The most impressive performance, however, was that of Janet Ulrich Brooks, who made Sister Clarissa remarkably believable. Regular patrons of Theatre at the Center will remember Brooks from last summer’s one-woman show Ann Landers: The Lady with All the Answers. Given the way Over the Tavern is written, it would be tempting for an actress to turn the strict Catholic instructor into a caricature of a spindly, cantankerous, and ruler-wielding bully. Brooks, however, took a more measured approach, giving the character depth and a human quality. As Sister Clarissa subtly changes over the course of the play, Rudy isn’t sparring with a crotchety old lady, but having a meaningful conversation with a true and thoughtful person, expertly achieved by Brooks.
Complementing the complex plot and characters is a scenic design that is equally so. Placed on the second floor of a corner lot, the set’s detail perfectly captures the function of a late 50’s home, while simultaneously nodding to the artistic form of the era. The level of detail in the home is astounding, from the posters in the bedrooms to the spices in the kitchen to the massive “Chet’s” sign that descends from the exterior of the second floor to the imaginary floor below. Of particular delight are the tops of the “windows” of the home, which are flown in from above and subtly frame the action. The shadows cast on these window-toppers give the impression that there are trees nearby, a wonderful detail that could just as easily have been forgotten. Another period-appropriate detail is the TV and radio noises that help smooth the transitions from scene to scene and give helpful historical context. Angela Weber Miller (Scenic), Shelley Strasser (Lighting), Michael J. Patrick (Sound), and Emily Hartig (Props) did well in designing these aspects of the play’s setting.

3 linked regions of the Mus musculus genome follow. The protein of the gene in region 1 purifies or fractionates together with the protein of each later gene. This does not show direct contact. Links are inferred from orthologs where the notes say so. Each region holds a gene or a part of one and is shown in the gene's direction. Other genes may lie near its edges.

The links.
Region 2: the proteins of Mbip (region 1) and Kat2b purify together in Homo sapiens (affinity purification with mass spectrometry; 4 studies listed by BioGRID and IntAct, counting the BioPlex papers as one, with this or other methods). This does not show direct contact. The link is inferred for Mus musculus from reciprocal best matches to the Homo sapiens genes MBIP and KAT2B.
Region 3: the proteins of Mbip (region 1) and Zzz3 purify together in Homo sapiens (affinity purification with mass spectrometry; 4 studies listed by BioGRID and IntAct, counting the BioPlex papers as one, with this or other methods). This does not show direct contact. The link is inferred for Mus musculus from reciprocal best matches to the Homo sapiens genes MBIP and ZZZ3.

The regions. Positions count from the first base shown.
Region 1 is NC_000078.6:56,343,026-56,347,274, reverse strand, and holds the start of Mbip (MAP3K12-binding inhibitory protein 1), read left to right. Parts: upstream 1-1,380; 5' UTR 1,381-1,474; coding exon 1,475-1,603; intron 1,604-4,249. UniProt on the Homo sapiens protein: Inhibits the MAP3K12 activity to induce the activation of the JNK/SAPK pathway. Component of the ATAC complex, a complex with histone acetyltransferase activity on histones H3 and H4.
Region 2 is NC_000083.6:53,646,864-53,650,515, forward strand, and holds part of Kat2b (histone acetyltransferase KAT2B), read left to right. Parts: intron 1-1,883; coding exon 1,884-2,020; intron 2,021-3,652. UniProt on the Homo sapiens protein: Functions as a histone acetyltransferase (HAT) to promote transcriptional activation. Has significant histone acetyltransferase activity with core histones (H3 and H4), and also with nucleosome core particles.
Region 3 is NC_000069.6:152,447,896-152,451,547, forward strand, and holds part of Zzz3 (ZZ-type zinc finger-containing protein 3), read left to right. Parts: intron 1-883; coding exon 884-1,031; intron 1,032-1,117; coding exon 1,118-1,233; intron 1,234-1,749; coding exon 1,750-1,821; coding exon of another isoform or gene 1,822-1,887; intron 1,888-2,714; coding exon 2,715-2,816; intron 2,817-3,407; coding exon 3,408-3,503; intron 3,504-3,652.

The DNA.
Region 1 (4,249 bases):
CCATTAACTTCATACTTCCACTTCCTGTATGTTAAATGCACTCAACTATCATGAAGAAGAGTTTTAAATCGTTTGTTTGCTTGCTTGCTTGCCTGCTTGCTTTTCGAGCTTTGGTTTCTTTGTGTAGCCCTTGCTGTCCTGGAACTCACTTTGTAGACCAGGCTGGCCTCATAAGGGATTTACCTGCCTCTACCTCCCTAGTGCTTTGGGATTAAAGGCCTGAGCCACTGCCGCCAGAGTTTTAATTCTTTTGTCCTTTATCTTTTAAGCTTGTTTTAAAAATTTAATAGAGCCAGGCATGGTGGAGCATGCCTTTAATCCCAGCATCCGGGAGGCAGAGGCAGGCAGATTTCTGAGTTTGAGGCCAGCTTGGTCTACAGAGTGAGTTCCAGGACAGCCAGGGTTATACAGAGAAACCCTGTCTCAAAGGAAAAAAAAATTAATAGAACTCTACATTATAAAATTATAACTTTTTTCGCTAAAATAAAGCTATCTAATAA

Why is “Why?” so bad?
Theatre at the Center’s Over the Tavern leaves its audience asking serious questions about faith and family and achieves what the playwright intended, to challenge the notion that the question “Why?” is wrong. Sister Clarissa tells Rudy early in the play, “Stop thinking. Your instructions are to memorize.” But by the end of the story, both Sister Clarissa and Rudy’s father Chet are willing to talk with Rudy and engage his questions rather than swatting them away. Not all of his qualms and questions are answered, but by the end of the play new doors have been opened between Rudy, Sister Clarissa and his Dad, doors that allow for open, honest, and genuine conversation.
Ultimately the play, with its complex characters and story, is in many ways like life: By the end we’re left with more questions than when we started. And perhaps we’re better for it.
Regular showtimes and ticket prices
The show runs through August 11. Performances are:
Wednesdays and Thursdays: 2:00pm
Saturdays: 3:00pm and 7:30pm
Individual ticket prices range from $42–$46. To purchase individual tickets, call the Box Office at 219-836-3255 or Tickets.com at 800-511-1532. Group discounts are available for groups of 11 or more. Student tickets are $20 and gift certificates are also available.
For more information on Theatre at the Center, visit www.TheatreAtTheCenter.com.